Chinese tea culture refers to the methods of preparation of tea, the equipment used to make tea and the occasions in which tea is consumed in China. The terms chayi, 茶藝 ("Art of Tea") and "Tea Ceremony" have been used, but the term 茶文化 ("Tea Culture") includes more than just the ceremony. Also "culture" is easier to translate into English than the Chinese term 藝 ("art").
Tea culture in China differs from that of Europe, Britain or Japan in such things as preparation methods, tasting methods and the occasions for which it is consumed. Even now, in both casual and formal Chinese occasions, tea is consumed regularly. In addition to being a drink, Chinese tea is used in traditional Chinese medicine and inChinese cuisine.
Heating the teapot
Heating the teapot. for a thorough admiration of the tea fragrance, the teapot has to be heated first as a warming-up before the tea ceremony. The hot water can stay briefly within the pot, and tea admiration can be conducted at the same time.
It all starts from admiring the outward appearance of tea leaves, and then it is the expectation of tea soup, which is the necessary step in introducing the scenarios prefabricated by the tea master.
Hot water from the pot can be used directly to heat the cups. Attention should be given to every step of pouring water onto the cups, which can be regarded as an exercise of concentrating one's energy onto the fingertips.
Heating tea glasses
In summer,the water from heating the cups can be used to warm the glasses; in winter, separate hot water can be used for this purpose. The hot water in the glasses will not be poured out until just before tea soup is poured out of the pot.
Spherical or small-sized tea leaves can be placed into the teapot with a tea measure, while the fluffy or bar-shaped tea leaves can be placed by teaspoons, first by dragging the tools backward to loose up the tea leaves, and then by pushing the tools forward. If the tea measure is too small, it can be used as a moving slide, where tea leaves are gradually slipped into the teapot by turning around the tea caddy. This action should not be stopped near the sprout of the teapot for fear of getting it wet.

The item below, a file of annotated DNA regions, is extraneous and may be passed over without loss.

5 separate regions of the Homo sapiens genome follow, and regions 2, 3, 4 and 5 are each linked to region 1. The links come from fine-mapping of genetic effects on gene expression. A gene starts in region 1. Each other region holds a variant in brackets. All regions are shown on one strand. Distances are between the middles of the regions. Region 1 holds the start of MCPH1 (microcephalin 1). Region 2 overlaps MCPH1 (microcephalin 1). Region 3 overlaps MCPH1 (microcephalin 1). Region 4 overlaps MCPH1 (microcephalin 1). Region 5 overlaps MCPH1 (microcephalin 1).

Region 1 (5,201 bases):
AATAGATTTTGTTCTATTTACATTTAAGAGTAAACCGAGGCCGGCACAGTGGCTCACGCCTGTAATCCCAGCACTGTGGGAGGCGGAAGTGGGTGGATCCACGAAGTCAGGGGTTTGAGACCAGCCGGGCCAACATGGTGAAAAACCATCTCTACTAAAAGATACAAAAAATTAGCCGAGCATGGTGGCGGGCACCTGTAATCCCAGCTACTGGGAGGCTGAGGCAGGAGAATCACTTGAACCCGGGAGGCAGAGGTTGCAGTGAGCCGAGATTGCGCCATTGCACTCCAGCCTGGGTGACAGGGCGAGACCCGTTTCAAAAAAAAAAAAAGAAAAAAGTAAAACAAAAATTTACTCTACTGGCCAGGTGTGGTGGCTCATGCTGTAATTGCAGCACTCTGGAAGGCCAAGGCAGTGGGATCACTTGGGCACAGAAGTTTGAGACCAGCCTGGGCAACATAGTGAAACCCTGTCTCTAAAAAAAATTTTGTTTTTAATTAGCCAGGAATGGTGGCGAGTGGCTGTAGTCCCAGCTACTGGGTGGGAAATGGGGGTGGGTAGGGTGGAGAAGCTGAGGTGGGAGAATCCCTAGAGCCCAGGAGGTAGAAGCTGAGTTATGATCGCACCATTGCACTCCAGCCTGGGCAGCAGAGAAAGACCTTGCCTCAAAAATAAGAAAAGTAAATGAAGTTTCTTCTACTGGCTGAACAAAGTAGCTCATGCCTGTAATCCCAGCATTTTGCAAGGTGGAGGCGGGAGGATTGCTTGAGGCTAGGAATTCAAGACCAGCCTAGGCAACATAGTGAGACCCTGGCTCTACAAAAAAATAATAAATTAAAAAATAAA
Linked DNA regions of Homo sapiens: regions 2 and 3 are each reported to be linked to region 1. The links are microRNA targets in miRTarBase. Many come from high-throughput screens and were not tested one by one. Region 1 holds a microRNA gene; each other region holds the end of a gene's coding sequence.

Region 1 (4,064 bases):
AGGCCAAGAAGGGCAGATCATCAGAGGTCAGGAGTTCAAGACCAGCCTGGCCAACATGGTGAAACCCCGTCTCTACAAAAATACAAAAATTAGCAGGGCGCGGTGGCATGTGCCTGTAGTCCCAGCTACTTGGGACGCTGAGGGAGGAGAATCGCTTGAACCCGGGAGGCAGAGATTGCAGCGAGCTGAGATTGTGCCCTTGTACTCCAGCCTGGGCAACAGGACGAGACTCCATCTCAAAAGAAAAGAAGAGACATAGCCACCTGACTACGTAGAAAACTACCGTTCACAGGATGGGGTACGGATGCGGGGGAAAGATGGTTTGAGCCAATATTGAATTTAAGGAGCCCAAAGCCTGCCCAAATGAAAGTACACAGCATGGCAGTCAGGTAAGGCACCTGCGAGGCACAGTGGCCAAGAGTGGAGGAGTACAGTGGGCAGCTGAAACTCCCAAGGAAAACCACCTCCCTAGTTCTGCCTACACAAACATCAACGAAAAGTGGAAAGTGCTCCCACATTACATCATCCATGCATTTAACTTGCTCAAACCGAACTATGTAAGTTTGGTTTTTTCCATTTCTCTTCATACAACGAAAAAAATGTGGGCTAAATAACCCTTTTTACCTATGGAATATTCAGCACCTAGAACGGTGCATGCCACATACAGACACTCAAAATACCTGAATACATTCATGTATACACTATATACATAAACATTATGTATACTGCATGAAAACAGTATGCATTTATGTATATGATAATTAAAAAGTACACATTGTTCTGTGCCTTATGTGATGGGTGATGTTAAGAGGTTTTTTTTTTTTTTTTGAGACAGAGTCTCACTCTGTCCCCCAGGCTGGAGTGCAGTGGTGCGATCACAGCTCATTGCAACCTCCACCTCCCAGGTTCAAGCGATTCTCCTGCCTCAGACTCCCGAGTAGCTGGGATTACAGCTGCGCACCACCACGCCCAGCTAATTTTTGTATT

Pouring boiling water
Water has to be heated to the boiling point, and then it can be cooled according to the requirements of different tea. when the hot water is poured into the teapot from kettle, it has to be done from a low point and then the pouring point of the sprout can be hoisted upward. When the water in the teapot is 70-80% full, the pouring point should be lowered to approach the teapot.
The teapot is the hall for cultivation of tea ethics. In the same way when we face meditating monks who sit cross-legged, we should avoid anxiety and haste which may disrupt the whole environ for the tea ceremony. Tea serves can gaze at the teapot or ponder over some lofty things during the short wait and settle down and set his mind ease.
Letting out the soup
Pouring from the teapot should be like a diver's sudden jump into the air. At this time, one can loosen up the lid of the teapot to a certain angle, and then tighten it up. Subsequently one should lift up one's wrist at an angle of 90 degrees, and then relax the arm. When the tea soup is almost all poured out, stop the pouring action and restore the position of the teapot to a certain extent, before pouring out the rest of the tea soup. This is to avoid the bitter and astringent taste when tea leaves have been soaked for too long in the tea soup.
When serving tea, pay attention to the angle of the handless teacup.
The center of beak of the teacup should be slightly turned inwards, and this is convenient for controlling the flow of the tea soup.
The teacup is turned through force from the middle finger, so that the tea soup can slide down as slippery as olive oil.
Delivering the cup
Shallow saucers can highlight the streaks on the outside of the cup, but it is not easy to lift or raise the saucer. The V-shaped web between the thumb and the index finger can be leaned upon in delivering the teacup. Pay attention at this time to whether the teacups is held horizontally to avoid spilling the tea soup.
Eliminating the offscourings of tea leaves.
When the best tea soup is gone and it is beginning to be plain and tasteless, one should stop using the tea further. Admiring the tea leaves at the bottom of the teapot is liking saluting to the tea for the last time, like paying the last respect to a friend who is gone, solemnly, seriously and emotionally.
Cleaning the teapot.
When the offscourings of tea leaves have been poured out, hot water should be used to shower the whole body of the teapot, when the dust tea can be rinsed out immediately with force of the water.
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